Monday, January 11, 2010

500 Days of Summer

So one of the advantages of unemployment is that you can consume a lot of pop-culture. Sure I spend a lot of my time applying to various and sundry jobs (most recent job application, to be a trivia factoid writer, yes, getting this would be the culmination of a life long dream) and since New Year's working out (um, so OnDemand there are exercise videos for absolute FREE which blew my mind to begin with, and I've been doing the Jillian Michaels metabolism boost video and let me just say I have a newfound appreciation for the contestants on the Biggest Loser.)

But I digress. My point is I can watch a lot of TV, read a lot, watch movies, etc. And this past weekend I rented 500 Days of Summer. It was light and funny, beautiful and sad, just a perfect movie concoction, a fairy tale flipped over to reveal something far more strange and honest. As the narrator states at the beginning, it's a story about love, but not a love story. I think there are just so many crap romantic movies coming out these days. I mean did you see the trailer for that Ugly Truth movie with Katherine Heigl and Gerard Butler? Or that atrocious, setting feminism back by about 75 years Bride Wars (Ann Hathaway, I expect better from you).

Love stories have lost their dignity and grace. They've become cartoons and barely disguised rip-off's of each other. And no one in these movies has any kind of human trait. So imagine the breath of fresh air that is 500 Days of Summer. And that's what the movie feels like, fresh air, something fluid and new and utterly charming. It's both a throwback and oh so modern, a movie of our time but a movie of all times, which is really what all great movies should be. I won't give away too much of the plot but I highly recommend you see it for yourself.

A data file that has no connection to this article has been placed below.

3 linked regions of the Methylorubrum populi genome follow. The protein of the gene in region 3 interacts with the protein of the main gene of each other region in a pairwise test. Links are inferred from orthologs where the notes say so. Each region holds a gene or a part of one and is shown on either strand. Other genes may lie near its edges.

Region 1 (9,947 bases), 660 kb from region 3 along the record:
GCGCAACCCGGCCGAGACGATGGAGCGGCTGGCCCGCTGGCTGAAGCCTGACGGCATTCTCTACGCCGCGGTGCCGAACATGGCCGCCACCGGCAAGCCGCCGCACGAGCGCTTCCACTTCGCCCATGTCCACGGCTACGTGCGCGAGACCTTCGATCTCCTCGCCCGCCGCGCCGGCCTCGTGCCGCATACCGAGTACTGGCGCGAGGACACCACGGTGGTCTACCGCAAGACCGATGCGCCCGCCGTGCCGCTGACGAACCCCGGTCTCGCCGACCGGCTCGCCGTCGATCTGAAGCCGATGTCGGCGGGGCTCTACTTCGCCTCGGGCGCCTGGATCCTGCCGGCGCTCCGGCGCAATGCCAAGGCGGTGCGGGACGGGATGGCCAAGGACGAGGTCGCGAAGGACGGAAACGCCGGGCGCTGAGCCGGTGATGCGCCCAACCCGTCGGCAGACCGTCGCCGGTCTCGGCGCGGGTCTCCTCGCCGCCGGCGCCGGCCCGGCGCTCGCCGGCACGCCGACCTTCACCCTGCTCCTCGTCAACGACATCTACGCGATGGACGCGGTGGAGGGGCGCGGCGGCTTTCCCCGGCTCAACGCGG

I love Zooey Deschanel, but this film really belongs to Joseph Gordon-Levitt.

He's the film's leading man, and he fills that role so wonderfully. It wasn't until I watched this movie that I realize what our generation lacks, a leading man that fills the gap that lies between Michael Cera and Vin Diesel or the Rock or whatever muscles McGee currently fills the Action leading man role. Joseph Goron-Levitt isn't a man with a capital M or a man-child ala Seth Rogen. He's simply a man, funny and sweet and genuine, masculine without being intimidating, charming without being an overgrown teenager. There's a grace about him, a balletic kind of effortlessness to the way he talks and moves. And if you had told me ten years ago I would be saying all of this about that kid from 3rd Rock from the Sun, I would have told you you were nuts.


And if you still aren't convinced, there are full on musical style dance numbers, French film parodies, and one of the most awesome uses of a split screen I have ever seen (Joseph Gordon-Levitt's character goes to a party and on one side of the screen is reality and the other side is his expectations). Anyone who has ever gone to a party in their 20s with high and unrealistic hopes will completely relate.

So basically I really loved this movie. And I can promise you it will be unlike any of the romantic comedies you've seen this year. And that's a really, really, good thing.

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